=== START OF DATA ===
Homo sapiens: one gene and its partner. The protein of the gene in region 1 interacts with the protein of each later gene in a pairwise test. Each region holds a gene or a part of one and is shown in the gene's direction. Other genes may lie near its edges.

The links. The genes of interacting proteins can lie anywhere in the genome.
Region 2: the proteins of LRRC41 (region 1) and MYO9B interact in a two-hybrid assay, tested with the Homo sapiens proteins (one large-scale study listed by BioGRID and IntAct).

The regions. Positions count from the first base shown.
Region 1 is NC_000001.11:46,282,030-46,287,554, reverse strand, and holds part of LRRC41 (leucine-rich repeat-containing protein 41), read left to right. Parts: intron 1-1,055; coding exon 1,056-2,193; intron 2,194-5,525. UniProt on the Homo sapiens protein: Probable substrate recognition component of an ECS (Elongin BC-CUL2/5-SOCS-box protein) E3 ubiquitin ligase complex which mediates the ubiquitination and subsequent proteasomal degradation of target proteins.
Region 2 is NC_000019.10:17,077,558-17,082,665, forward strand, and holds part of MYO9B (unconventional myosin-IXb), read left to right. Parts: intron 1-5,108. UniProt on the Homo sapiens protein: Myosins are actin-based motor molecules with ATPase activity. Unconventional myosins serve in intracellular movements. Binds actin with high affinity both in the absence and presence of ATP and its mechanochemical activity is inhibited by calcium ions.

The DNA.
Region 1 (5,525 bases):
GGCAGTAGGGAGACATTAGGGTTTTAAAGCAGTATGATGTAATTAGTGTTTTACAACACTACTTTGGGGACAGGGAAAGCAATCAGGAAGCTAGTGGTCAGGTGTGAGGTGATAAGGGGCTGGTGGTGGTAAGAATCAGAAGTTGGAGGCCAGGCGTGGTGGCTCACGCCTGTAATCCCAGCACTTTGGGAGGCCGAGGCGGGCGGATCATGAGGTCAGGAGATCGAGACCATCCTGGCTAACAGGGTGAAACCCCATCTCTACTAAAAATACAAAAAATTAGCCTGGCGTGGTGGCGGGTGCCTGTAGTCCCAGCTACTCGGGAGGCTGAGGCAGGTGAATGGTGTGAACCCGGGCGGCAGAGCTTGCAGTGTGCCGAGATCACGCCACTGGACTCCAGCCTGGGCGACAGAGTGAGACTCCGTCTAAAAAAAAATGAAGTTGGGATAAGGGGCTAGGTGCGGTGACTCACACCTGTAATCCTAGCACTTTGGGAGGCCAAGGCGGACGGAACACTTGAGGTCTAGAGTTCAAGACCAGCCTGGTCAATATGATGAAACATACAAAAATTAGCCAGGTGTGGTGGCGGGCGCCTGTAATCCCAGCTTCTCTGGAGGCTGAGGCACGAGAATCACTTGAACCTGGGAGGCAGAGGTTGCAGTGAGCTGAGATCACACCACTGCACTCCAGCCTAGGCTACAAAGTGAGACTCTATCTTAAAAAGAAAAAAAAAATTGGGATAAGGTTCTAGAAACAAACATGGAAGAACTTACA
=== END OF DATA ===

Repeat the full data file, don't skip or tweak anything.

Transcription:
Homo sapiens: one gene and its partner. The protein of the gene in region 1 interacts with the protein of each later gene in a pairwise test. Each region holds a gene or a part of one and is shown in the gene's direction. Other genes may lie near its edges.

The links. The genes of interacting proteins can lie anywhere in the genome.
Region 2: the proteins of LRRC41 (region 1) and MYO9B interact in a two-hybrid assay, tested with the Homo sapiens proteins (one large-scale study listed by BioGRID and IntAct).

The regions. Positions count from the first base shown.
Region 1 is NC_000001.11:46,282,030-46,287,554, reverse strand, and holds part of LRRC41 (leucine-rich repeat-containing protein 41), read left to right. Parts: intron 1-1,055; coding exon 1,056-2,193; intron 2,194-5,525. UniProt on the Homo sapiens protein: Probable substrate recognition component of an ECS (Elongin BC-CUL2/5-SOCS-box protein) E3 ubiquitin ligase complex which mediates the ubiquitination and subsequent proteasomal degradation of target proteins.
Region 2 is NC_000019.10:17,077,558-17,082,665, forward strand, and holds part of MYO9B (unconventional myosin-IXb), read left to right. Parts: intron 1-5,108. UniProt on the Homo sapiens protein: Myosins are actin-based motor molecules with ATPase activity. Unconventional myosins serve in intracellular movements. Binds actin with high affinity both in the absence and presence of ATP and its mechanochemical activity is inhibited by calcium ions.

The DNA.
Region 1 (5,525 bases):
GGCAGTAGGGAGACATTAGGGTTTTAAAGCAGTATGATGTAATTAGTGTTTTACAACACTACTTTGGGGACAGGGAAAGCAATCAGGAAGCTAGTGGTCAGGTGTGAGGTGATAAGGGGCTGGTGGTGGTAAGAATCAGAAGTTGGAGGCCAGGCGTGGTGGCTCACGCCTGTAATCCCAGCACTTTGGGAGGCCGAGGCGGGCGGATCATGAGGTCAGGAGATCGAGACCATCCTGGCTAACAGGGTGAAACCCCATCTCTACTAAAAATACAAAAAATTAGCCTGGCGTGGTGGCGGGTGCCTGTAGTCCCAGCTACTCGGGAGGCTGAGGCAGGTGAATGGTGTGAACCCGGGCGGCAGAGCTTGCAGTGTGCCGAGATCACGCCACTGGACTCCAGCCTGGGCGACAGAGTGAGACTCCGTCTAAAAAAAAATGAAGTTGGGATAAGGGGCTAGGTGCGGTGACTCACACCTGTAATCCTAGCACTTTGGGAGGCCAAGGCGGACGGAACACTTGAGGTCTAGAGTTCAAGACCAGCCTGGTCAATATGATGAAACATACAAAAATTAGCCAGGTGTGGTGGCGGGCGCCTGTAATCCCAGCTTCTCTGGAGGCTGAGGCACGAGAATCACTTGAACCTGGGAGGCAGAGGTTGCAGTGAGCTGAGATCACACCACTGCACTCCAGCCTAGGCTACAAAGTGAGACTCTATCTTAAAAAGAAAAAAAAAATTGGGATAAGGTTCTAGAAACAAACATGGAAGAACTTACA